In the 2005 general election this magazine supported the Conservatives, with one exception — we urged voters in Medway not to vote for a deeply unimpressive Tory candidate by the name of Mark Reckless. Our then political editor, Peter Oborne, went so far as to write a pamphlet in support of the Labour rival, Bob Marshall Andrews, who had a commendable record of sticking it to Tony Blair. Reckless, by contrast, had nothing to commend him. He lost by just 213 votes — suggesting that The Spectator’s intervention had been decisive.
But nothing, it seems, will prevent Reckless from being elected as Ukip’s second MP in two weeks’ time. The Ukip momentum in Rochester & Strood now looks unstoppable. The European Union is giving Ukip plenty of help, presenting Britain with a £1.7 billion bill in punishment for having the fastest-growing economy in the continent. In protesting so loudly against this, David Cameron makes Nigel Farage’s point very clearly: Britain is trapped in an unfair system.
It is strange to think that only a few weeks ago, the Tories were confident about keeping hold of Rochester & Strood. They had been blindsided by Douglas Carswell’s defection to Ukip, and unable to organise themselves in time to hold Clacton; in any case, his constituency was ideal territory for Ukip. Rochester, they thought, was different. Mark Reckless’s is a Tory safe seat, and he has none of Carswell’s eloquence or popularity. Most Conservatives were reluctant to campaign too hard against Carswell, but many were keen to crush Reckless — and, hopefully, mark the beginning of the end of Nigel Farage.
But to the great surprise of No. 10, it turns out that voters in Rochester are not very interested in joining the Tory fightback. Even Cabinet members are returning from Rochester with the sense that the battle is already lost. So the talk has turned to damage limitation: how to ensure that the Prime Minister is not too closely associated with failure, given that he already made five visits to the constituency? How to pretend, the day after the election, that losing two by-elections to Ukip doesn’t really matter?
There is another question that the Tory high command should be asking itself: how did it come to this? And why, six months away from a general election, are they still unable to compute or combat the potency of the Ukip threat?
Some time ago, Cameron dismissed Nigel Farage’s supporters as ‘fruitcakes, loonies and closet racists’ — a slur he later retracted. But the overall idea persisted within the inner circles of government that Ukip’s voters were not the type that a modern Conservative party should be interested in. As Ukip’s popularity grew, so did this line of argument: who really wants to champion decaying seaside resorts like Clacton?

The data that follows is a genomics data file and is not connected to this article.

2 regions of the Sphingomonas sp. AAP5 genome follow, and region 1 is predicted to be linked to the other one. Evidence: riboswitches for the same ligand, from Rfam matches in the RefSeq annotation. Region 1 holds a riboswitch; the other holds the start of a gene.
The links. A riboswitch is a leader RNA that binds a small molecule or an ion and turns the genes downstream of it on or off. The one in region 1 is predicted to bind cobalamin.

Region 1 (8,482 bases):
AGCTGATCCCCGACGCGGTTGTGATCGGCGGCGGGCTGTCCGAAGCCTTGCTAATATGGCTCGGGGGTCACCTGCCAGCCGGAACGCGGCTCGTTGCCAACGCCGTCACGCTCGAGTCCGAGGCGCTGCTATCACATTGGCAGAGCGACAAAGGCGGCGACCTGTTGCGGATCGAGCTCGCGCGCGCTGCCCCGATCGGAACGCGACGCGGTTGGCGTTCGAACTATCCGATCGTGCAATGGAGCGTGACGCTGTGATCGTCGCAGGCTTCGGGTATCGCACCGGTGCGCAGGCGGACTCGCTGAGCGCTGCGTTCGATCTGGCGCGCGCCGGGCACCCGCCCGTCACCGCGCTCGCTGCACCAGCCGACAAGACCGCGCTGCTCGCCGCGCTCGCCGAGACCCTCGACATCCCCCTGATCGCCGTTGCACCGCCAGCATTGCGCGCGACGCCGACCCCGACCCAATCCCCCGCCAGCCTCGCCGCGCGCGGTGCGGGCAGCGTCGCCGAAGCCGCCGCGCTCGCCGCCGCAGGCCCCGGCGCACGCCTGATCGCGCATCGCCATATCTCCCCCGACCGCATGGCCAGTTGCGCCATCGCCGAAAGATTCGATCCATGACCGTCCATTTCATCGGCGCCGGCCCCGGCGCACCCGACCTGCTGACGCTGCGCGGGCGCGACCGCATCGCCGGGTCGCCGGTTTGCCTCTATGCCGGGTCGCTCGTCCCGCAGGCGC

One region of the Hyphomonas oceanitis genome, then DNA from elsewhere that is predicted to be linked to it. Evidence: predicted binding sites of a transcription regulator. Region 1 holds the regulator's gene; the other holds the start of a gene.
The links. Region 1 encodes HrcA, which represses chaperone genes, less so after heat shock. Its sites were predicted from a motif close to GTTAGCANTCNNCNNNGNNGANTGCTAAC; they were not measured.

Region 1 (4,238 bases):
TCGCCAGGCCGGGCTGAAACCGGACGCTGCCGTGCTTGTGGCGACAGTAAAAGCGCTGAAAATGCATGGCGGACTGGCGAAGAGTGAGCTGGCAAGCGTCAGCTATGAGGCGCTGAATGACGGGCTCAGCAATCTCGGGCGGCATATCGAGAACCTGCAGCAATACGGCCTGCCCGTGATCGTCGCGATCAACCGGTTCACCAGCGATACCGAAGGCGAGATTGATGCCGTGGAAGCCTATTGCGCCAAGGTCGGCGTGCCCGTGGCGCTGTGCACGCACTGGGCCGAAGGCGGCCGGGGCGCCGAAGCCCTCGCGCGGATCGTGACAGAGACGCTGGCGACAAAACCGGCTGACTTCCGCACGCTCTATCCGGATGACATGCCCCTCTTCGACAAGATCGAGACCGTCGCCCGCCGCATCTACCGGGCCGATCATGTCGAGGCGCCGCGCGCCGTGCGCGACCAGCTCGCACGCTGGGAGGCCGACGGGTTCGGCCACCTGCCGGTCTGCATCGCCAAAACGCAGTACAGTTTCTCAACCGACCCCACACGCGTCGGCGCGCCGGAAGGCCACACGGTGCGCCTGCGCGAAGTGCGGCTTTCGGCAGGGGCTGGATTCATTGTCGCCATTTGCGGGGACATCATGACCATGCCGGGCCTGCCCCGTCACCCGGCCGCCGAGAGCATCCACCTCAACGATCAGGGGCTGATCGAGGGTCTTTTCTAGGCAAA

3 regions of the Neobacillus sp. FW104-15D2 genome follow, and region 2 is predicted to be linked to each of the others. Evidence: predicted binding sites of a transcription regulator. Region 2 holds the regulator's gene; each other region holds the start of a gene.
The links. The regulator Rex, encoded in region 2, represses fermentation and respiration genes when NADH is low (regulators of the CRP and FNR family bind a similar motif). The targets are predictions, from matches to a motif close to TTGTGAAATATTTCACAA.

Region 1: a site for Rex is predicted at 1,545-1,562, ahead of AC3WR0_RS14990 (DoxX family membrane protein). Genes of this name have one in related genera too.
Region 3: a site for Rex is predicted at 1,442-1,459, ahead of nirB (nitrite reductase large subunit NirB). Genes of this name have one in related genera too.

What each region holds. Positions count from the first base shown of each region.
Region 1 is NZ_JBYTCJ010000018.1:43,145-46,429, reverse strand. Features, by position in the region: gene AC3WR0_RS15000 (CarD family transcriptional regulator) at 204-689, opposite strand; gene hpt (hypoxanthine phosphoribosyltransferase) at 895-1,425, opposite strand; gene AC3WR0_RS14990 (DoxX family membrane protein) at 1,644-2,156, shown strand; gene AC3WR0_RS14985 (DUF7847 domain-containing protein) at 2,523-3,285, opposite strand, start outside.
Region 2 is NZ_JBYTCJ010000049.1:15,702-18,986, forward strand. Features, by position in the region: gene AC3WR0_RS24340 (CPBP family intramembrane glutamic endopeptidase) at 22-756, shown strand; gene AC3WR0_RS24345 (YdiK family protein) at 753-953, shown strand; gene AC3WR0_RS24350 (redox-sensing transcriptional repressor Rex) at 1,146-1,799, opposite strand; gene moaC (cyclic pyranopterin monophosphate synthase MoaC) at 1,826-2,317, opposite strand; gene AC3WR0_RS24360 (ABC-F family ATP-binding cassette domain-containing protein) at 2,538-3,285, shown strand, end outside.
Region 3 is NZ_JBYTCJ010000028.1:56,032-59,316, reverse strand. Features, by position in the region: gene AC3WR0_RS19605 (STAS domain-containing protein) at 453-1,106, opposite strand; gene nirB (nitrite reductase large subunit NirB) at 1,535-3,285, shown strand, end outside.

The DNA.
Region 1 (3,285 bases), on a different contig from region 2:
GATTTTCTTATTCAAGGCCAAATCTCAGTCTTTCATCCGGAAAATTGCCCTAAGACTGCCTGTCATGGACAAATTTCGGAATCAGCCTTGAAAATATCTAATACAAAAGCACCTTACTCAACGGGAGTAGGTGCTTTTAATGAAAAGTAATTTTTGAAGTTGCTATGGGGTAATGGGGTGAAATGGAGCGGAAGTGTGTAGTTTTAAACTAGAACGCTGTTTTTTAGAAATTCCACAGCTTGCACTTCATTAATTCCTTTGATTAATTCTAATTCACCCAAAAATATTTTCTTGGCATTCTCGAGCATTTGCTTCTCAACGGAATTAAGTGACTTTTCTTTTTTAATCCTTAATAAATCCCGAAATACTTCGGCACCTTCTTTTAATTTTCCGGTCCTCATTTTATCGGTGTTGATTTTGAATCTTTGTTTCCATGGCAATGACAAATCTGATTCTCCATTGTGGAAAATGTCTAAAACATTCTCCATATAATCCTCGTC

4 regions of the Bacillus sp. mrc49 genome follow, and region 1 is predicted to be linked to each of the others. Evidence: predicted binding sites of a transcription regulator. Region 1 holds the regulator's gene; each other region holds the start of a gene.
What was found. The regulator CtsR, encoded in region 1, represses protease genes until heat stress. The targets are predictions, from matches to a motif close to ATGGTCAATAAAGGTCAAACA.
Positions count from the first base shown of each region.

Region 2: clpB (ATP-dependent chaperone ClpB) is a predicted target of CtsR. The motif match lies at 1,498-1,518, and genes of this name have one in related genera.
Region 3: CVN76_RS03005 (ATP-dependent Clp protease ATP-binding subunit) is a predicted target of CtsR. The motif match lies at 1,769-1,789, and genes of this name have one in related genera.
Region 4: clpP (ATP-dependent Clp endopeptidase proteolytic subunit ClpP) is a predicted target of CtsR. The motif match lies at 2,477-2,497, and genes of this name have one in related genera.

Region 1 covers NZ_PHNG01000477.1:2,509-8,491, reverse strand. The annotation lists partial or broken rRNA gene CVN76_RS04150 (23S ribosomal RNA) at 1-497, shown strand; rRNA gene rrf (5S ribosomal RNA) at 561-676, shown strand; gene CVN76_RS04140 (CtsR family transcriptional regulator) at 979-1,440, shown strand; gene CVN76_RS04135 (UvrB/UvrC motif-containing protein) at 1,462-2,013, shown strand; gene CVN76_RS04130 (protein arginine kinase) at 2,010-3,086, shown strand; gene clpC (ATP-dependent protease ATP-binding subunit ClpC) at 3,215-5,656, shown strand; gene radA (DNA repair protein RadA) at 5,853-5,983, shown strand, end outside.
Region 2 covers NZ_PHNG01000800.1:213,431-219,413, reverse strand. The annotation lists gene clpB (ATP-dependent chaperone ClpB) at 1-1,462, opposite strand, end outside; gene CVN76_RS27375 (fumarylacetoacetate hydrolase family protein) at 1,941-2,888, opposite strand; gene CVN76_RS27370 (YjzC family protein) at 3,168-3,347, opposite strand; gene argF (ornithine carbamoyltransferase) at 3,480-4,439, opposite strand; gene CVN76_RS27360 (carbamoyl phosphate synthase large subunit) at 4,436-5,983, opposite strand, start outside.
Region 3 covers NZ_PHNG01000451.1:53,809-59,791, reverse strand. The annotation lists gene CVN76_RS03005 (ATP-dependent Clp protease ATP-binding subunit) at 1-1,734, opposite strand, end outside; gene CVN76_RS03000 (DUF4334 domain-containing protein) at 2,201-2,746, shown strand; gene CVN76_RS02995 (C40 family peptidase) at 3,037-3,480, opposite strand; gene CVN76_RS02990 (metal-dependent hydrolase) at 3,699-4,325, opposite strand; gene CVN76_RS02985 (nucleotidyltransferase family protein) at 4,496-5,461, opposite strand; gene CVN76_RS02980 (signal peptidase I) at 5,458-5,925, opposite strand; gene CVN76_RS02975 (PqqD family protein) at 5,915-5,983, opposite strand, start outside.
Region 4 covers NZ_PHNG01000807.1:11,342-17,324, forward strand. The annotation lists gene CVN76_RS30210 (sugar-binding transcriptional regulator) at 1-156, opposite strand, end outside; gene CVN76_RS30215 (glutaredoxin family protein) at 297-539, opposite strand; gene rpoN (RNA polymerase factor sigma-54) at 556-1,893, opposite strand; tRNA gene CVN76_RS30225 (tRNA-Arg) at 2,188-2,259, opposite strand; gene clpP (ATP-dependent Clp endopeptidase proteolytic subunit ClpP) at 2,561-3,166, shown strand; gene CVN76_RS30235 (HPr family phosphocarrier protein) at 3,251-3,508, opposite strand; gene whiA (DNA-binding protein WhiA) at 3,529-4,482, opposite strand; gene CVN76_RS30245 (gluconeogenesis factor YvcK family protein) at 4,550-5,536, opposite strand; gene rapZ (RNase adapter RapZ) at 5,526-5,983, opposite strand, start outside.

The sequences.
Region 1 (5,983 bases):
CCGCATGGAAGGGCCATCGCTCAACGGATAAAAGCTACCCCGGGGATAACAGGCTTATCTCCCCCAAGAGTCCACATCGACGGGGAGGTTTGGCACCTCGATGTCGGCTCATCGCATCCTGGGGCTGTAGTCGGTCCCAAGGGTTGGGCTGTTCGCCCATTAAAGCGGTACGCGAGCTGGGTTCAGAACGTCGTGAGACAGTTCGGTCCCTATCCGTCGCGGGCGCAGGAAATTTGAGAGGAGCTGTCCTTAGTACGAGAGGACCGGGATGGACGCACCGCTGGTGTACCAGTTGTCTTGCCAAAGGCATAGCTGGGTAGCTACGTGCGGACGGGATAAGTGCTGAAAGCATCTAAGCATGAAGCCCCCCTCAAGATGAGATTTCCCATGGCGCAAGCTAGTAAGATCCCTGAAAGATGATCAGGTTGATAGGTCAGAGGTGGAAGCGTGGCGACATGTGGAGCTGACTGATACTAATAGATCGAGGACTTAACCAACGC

Only last month, a senior Tory strategist was listing the characteristics of Ukip voters: older people, who left school aged 15, who apparently agree with the statement ‘I hardly recognise the country I’m living in any more.’ The Conservatives should listen to such voters, he said, even respect them. But their demands should not be heeded. They represent the past; the modern Tories should be interested in the future.
The great irony is that the Tory modern-isers have failed to understand modern Britain. Globalisation does indeed produce winners and losers, but both are modern phenomena. It is true that Ukip is supported by people who believe the system is not working out for them, but such people are not the effluent of the 20th century or stuck in the past. They have legitimate concerns. They should be seen as the most important voters in the 21st, the ones most in need of conservative solutions. A One Nation Conservative party should be for everyone, not just those with fashionable opinions.
So far, everything Cameron has done to attack Ukip seems to have made it stronger. His welcome pledge to hold an in-or-out referendum on EU membership did nothing to drain Ukip support. His promise to announce (before Christmas) a way to limit the number of EU migrants to Britain was seen as just another sign of panic — and rightly so. He has no means of fulfilling this promise. His angry press conference last -Friday, when he declared that he won’t pay the EU bill, will simply make him look foolish when he does pay.
The way to fight Ukip is not to try to copy its policies or imitate its anger. Voters can see through that charade. David Cameron must respond by exuding a sense of purpose and direction. He should start by reminding people of how much the party has to offer Ukip voters. If the elderly in Clacton are concerned about the future, they should be reassured by the (very expensive) triple lock which George Osborne has promised to place on the value of pensions. The old and sick should know that the Tories have made a (very expensive) pledge not to cut the NHS budget. And those concerned about Europe have only one logical choice at the next election: to vote Tory and secure a referendum.
So the Tories already have the policies — but these proposals need to be sold properly, by a party that is led properly. Even now, it’s not too late for that.
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